Royal Commission report day 24 page 17
The Royal Commission evidence for 1/6/1881
(see also introduction to day 24)
Const James Dwyer giving evidence
9526 Did Montfort you that?— He told us that Mr. Sadleir would not sanction it. The outlaws came to the front at this time and fired at us. They would fire a shot and then they might be half an hour before they would fire again.
9527 What time was this?— I saw them at half-past two coming from the back kitchen and going to the dwelling house.
9529 Where was the last shot fired - from what portion of the hotel that you saw?— The north window of the hotel, near the chimney.
9530 Facing the front?— Yes.
9531 At what time?— It would be about half - past two.
9532 At what time did you see them at the back?— Half-past two.
9533 Did you see them at both places at the same time?— I saw them pass from the back to the front, and I left that position and went down to where Armstrong and Montfort were, behind the tree, twenty-five yards from the house. I remained there half an hour before I did volunteer to Mr. Sadleir; and at that place Armstrong said that be had volunteered; and he said, “Will you back me up?” he is a brave constable, I know his courage. We fired bullet after bullet in at them, and we heard the heavy thud of one of them falling, like the rattle of the armour on the ground. I said, “There is one of them shot”; and I called out as loud as I could “There is one of them inside shot,” addressing the group of civilians at the station. I think Montfort went up and told Mr. Sadleir that one of them was shot inside.
9534 How far were you from the house then?— Twenty or twenty-five yards at the tree at the north of the chimney; and the four of us there heard it as plain as if the armour was thrown upon these boards.
9536 About what time?— At four o'clock .
9537 Did you see him before that?— Yes, when he arrived and after
9538 Did you see him when you proposed to rush the place?— Yes, and a long time before that.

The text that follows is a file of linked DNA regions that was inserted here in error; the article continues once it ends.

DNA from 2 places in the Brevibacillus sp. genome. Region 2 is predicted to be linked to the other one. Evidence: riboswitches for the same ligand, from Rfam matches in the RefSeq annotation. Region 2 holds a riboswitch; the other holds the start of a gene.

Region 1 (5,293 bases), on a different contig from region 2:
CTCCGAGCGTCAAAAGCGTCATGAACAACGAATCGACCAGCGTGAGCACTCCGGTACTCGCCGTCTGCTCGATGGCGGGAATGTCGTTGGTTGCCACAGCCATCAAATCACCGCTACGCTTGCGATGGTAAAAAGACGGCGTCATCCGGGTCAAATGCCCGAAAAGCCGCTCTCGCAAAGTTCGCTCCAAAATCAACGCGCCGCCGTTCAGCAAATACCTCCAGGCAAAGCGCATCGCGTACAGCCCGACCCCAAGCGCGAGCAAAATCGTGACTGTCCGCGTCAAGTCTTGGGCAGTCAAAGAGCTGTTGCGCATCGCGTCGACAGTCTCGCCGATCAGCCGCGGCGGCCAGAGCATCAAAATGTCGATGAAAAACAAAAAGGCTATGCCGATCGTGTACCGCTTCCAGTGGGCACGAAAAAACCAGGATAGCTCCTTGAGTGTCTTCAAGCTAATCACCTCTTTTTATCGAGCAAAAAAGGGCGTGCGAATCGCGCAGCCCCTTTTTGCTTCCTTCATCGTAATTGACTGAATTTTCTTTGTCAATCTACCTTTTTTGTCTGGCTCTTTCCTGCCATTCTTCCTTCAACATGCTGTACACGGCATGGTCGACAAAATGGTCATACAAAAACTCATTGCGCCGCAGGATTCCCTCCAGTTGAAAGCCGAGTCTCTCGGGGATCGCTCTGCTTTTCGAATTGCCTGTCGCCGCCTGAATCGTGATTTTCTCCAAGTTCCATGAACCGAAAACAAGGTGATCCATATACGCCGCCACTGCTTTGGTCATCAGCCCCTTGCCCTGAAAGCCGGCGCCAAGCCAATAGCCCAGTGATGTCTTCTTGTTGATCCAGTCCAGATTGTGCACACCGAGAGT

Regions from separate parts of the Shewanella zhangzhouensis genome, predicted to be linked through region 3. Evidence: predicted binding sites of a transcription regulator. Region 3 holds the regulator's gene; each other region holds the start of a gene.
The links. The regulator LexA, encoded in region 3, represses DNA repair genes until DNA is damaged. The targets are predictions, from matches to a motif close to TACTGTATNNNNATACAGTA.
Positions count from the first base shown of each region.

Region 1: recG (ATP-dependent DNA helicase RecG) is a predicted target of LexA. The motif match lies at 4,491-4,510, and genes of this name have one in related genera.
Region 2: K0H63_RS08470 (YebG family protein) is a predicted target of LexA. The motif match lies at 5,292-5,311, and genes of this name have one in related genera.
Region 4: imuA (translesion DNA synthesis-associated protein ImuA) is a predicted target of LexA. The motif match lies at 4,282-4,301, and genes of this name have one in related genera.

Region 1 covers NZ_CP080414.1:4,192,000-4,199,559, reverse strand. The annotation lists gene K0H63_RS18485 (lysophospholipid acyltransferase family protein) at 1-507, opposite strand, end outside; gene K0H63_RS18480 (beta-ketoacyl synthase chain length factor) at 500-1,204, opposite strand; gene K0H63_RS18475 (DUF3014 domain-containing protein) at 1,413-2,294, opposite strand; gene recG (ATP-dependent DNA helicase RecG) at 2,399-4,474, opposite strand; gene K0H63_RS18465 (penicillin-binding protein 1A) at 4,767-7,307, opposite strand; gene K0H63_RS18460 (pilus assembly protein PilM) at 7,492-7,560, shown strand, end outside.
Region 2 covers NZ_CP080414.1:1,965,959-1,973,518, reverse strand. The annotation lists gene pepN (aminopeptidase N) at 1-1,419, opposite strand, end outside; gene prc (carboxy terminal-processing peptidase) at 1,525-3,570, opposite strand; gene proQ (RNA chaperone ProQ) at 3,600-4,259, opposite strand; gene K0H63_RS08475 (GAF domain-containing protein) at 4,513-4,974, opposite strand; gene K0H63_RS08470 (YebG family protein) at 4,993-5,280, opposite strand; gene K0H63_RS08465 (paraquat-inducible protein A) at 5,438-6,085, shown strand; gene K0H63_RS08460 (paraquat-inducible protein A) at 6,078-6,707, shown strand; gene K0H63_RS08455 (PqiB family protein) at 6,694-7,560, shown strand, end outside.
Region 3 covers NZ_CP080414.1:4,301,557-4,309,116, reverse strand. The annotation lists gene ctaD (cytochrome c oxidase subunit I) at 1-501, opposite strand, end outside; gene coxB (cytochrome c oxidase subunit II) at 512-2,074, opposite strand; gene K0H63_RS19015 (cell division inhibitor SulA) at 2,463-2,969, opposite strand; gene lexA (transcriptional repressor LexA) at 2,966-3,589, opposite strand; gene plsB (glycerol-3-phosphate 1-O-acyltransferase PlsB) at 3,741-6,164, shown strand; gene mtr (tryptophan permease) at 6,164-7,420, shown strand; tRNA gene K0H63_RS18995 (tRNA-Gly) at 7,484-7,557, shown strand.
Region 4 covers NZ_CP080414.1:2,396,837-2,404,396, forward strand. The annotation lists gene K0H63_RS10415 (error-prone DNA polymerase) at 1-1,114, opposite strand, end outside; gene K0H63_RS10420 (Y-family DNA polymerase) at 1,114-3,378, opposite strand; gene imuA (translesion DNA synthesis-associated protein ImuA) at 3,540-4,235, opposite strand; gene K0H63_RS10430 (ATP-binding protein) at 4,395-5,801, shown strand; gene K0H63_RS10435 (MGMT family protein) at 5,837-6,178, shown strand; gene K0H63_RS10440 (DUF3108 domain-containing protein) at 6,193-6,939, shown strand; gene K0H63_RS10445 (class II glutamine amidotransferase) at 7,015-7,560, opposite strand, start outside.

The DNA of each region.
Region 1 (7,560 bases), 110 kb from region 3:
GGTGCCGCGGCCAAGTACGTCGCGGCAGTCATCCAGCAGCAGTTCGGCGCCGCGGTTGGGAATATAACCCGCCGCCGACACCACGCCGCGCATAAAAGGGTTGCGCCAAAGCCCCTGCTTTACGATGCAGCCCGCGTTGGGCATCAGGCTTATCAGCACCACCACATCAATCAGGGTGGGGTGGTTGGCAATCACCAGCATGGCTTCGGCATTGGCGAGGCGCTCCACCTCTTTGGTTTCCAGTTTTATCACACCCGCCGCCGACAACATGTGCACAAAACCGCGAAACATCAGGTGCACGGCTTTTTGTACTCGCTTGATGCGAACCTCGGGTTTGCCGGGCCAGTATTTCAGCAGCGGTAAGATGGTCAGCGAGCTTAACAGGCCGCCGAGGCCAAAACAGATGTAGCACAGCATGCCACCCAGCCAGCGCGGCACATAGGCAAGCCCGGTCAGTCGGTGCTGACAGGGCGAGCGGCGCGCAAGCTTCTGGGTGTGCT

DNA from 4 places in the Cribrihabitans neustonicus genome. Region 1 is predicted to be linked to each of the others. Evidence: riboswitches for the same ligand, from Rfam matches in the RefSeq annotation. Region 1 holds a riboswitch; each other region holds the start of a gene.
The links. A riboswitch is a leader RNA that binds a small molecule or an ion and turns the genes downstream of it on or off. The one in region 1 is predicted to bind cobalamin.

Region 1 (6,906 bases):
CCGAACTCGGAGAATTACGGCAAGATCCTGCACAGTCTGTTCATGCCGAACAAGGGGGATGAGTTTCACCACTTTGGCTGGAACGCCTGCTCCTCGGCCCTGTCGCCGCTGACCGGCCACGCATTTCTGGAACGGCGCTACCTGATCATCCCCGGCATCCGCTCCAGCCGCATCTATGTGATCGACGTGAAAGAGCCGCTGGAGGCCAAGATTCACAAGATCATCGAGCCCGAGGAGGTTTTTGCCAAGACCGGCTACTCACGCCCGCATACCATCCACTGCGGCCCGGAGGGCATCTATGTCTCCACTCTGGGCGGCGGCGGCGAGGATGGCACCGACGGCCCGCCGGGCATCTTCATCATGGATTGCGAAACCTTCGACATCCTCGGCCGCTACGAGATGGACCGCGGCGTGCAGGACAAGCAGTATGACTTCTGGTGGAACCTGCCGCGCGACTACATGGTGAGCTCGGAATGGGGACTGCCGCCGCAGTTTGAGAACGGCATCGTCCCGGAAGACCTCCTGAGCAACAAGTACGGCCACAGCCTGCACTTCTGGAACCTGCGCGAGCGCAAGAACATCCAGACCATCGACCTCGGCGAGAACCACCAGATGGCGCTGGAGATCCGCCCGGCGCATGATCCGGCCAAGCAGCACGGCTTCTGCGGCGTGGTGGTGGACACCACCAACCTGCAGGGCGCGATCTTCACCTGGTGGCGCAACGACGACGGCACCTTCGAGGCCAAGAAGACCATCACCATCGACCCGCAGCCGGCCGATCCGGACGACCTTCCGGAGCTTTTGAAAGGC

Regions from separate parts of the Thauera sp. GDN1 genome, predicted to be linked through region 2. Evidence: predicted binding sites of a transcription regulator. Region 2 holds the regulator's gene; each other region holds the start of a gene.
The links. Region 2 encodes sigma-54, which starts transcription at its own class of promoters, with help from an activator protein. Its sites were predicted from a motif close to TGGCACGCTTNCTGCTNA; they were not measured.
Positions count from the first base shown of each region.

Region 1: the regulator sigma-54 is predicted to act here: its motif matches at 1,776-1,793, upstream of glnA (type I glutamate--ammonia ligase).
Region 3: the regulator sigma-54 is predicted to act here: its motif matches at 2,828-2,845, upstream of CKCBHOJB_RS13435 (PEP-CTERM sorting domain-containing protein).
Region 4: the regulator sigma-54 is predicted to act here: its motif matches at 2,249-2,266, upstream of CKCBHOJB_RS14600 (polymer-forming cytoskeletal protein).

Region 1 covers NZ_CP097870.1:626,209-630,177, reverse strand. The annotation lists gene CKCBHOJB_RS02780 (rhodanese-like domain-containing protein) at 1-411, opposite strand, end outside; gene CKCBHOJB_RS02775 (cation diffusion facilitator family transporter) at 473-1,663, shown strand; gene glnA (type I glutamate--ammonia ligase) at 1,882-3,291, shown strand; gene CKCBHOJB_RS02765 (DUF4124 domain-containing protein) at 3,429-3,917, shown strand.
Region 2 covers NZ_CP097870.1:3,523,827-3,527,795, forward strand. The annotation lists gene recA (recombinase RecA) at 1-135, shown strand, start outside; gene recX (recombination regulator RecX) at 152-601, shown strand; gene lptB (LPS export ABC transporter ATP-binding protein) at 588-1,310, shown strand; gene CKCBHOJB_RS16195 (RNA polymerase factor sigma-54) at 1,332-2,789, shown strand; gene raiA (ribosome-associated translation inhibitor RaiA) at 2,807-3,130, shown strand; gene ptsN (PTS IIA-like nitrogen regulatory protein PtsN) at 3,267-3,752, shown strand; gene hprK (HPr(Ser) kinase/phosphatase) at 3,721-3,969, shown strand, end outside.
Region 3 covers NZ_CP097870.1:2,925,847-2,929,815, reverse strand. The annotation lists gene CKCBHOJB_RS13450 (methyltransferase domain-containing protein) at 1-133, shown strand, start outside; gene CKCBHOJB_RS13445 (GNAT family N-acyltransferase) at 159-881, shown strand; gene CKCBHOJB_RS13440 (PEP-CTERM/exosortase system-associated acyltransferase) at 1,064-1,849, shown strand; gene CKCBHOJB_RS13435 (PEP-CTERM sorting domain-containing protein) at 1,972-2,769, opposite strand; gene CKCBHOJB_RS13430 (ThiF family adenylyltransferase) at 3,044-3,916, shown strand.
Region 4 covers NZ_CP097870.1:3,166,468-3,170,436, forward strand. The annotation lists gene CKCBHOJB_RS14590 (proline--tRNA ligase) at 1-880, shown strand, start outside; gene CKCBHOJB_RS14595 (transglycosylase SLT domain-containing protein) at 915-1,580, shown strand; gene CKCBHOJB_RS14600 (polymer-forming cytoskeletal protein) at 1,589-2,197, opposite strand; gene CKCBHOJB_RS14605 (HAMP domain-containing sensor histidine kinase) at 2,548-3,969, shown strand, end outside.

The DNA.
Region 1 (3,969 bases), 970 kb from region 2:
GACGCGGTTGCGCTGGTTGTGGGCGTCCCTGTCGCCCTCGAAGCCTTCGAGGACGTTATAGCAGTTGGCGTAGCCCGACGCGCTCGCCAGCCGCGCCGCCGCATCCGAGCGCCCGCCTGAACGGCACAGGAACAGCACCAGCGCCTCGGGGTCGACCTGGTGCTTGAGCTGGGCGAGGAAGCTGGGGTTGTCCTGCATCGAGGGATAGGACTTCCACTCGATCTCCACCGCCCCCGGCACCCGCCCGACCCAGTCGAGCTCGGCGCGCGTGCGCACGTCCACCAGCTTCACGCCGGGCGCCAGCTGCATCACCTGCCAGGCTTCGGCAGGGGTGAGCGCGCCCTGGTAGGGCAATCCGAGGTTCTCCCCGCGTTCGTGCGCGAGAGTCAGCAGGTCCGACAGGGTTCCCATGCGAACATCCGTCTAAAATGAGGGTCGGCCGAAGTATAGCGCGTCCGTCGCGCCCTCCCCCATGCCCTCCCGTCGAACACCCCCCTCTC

9539 Where was he stationed at the time you saw the outlaws–at the back of the hotel?— I could not tell, but at the time he set fire he was at the Benalla side. Half an hour after this heavy thud we heard another thud, and Constable Dixon, “That is another shot.” That was about an hour before the fire was put to it. And a short time after that Mrs. Skillian rode down to the fence by us; and Montfort said, “Go back, Mrs. Skillian, you cannot come in here.” She had come down from the bush, and arrived on the scene and rode to the fence, and we all looked at her. She replied in a very low obscene expression, and turned her horse and went up to Mrs. McDonald’s house and came down on foot, and walked towards Mr. Sadleir, on the Benalla side, with Mr. O'Connor and other parties. What passed between them I cannot say. About five minutes after her appearing, Johnson came up and set fire to it. I saw him coming up with straw lit and setting fire. The priest, when the house was burning, came down and took off his hat, and blessed himself, going into the door; and he said, putting up his hands in this position -[holding up his hands]– “In the name of God, men, will you let me hear your confession?” addressing the outlaws in the house. I heard him say that as he entered the door of the hotel. He passed in and out of the back, and said, “Come up, men, these men are all dead,” addressing us at the tree. The four of us ran up, and Constable Armstrong and I took Joe Byrne, who was at the far end in the passage. I took Joe Byrne by the shoulders, and Armstrong by the feet, and lifted him out. At the door Mr. Sadleir, Mr. O'Connor, and others met us, and the priest, in the crowd, said, “Go back, constables, the other two men are on the beds.” We dropped Byrne and went back to the passage. The blaze of fire was coming and we put up our hands. Steve Hart had his feet up on the bed. He was burning down to here–[pointing to his waist]–and his feet were on the bed, and his hands in that position–[indicating the same]; and his face all burnt and his blood was passing and frizzling like a steak in a pan. Looking again to the left of us, the north end near the chimney, Dan Kelly was lying in the position–[indicating the same]. The left knee was crippled and his hand outstretched. His helmet was off; he had the armour on–the breast-plate; and on his neck and thighs and hand there was blood. I knew him to be Dan Kelly from the low forehead, and the description of them, and that the other must be Steve Hart.....
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